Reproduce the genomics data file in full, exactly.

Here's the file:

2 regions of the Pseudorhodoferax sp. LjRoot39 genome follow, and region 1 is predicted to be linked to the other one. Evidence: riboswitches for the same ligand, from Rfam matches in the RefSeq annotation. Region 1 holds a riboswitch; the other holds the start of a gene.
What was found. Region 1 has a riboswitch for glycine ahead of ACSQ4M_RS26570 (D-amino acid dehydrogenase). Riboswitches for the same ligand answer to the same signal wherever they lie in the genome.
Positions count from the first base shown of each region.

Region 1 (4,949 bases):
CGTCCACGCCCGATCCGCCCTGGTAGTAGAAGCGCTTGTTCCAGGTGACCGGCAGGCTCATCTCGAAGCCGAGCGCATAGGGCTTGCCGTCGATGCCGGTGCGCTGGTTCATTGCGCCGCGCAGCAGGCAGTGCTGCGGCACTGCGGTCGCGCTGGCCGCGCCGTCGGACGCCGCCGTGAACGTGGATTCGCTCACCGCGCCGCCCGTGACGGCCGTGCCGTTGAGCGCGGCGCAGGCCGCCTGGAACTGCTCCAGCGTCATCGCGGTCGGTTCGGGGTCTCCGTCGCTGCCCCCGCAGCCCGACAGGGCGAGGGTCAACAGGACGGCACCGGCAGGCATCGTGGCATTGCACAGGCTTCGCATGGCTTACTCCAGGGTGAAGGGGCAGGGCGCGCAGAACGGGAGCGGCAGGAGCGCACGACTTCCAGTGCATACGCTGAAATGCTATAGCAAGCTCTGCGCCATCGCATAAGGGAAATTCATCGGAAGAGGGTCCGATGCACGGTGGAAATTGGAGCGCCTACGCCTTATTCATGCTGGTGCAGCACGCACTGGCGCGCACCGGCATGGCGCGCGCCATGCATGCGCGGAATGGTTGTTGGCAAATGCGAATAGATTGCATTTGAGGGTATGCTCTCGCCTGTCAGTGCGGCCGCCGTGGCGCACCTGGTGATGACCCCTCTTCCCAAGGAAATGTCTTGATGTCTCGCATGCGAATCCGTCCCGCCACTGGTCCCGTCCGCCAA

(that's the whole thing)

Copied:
2 regions of the Pseudorhodoferax sp. LjRoot39 genome follow, and region 1 is predicted to be linked to the other one. Evidence: riboswitches for the same ligand, from Rfam matches in the RefSeq annotation. Region 1 holds a riboswitch; the other holds the start of a gene.
What was found. Region 1 has a riboswitch for glycine ahead of ACSQ4M_RS26570 (D-amino acid dehydrogenase). Riboswitches for the same ligand answer to the same signal wherever they lie in the genome.
Positions count from the first base shown of each region.

Region 1 (4,949 bases):
CGTCCACGCCCGATCCGCCCTGGTAGTAGAAGCGCTTGTTCCAGGTGACCGGCAGGCTCATCTCGAAGCCGAGCGCATAGGGCTTGCCGTCGATGCCGGTGCGCTGGTTCATTGCGCCGCGCAGCAGGCAGTGCTGCGGCACTGCGGTCGCGCTGGCCGCGCCGTCGGACGCCGCCGTGAACGTGGATTCGCTCACCGCGCCGCCCGTGACGGCCGTGCCGTTGAGCGCGGCGCAGGCCGCCTGGAACTGCTCCAGCGTCATCGCGGTCGGTTCGGGGTCTCCGTCGCTGCCCCCGCAGCCCGACAGGGCGAGGGTCAACAGGACGGCACCGGCAGGCATCGTGGCATTGCACAGGCTTCGCATGGCTTACTCCAGGGTGAAGGGGCAGGGCGCGCAGAACGGGAGCGGCAGGAGCGCACGACTTCCAGTGCATACGCTGAAATGCTATAGCAAGCTCTGCGCCATCGCATAAGGGAAATTCATCGGAAGAGGGTCCGATGCACGGTGGAAATTGGAGCGCCTACGCCTTATTCATGCTGGTGCAGCACGCACTGGCGCGCACCGGCATGGCGCGCGCCATGCATGCGCGGAATGGTTGTTGGCAAATGCGAATAGATTGCATTTGAGGGTATGCTCTCGCCTGTCAGTGCGGCCGCCGTGGCGCACCTGGTGATGACCCCTCTTCCCAAGGAAATGTCTTGATGTCTCGCATGCGAATCCGTCCCGCCACTGGTCCCGTCCGCCAA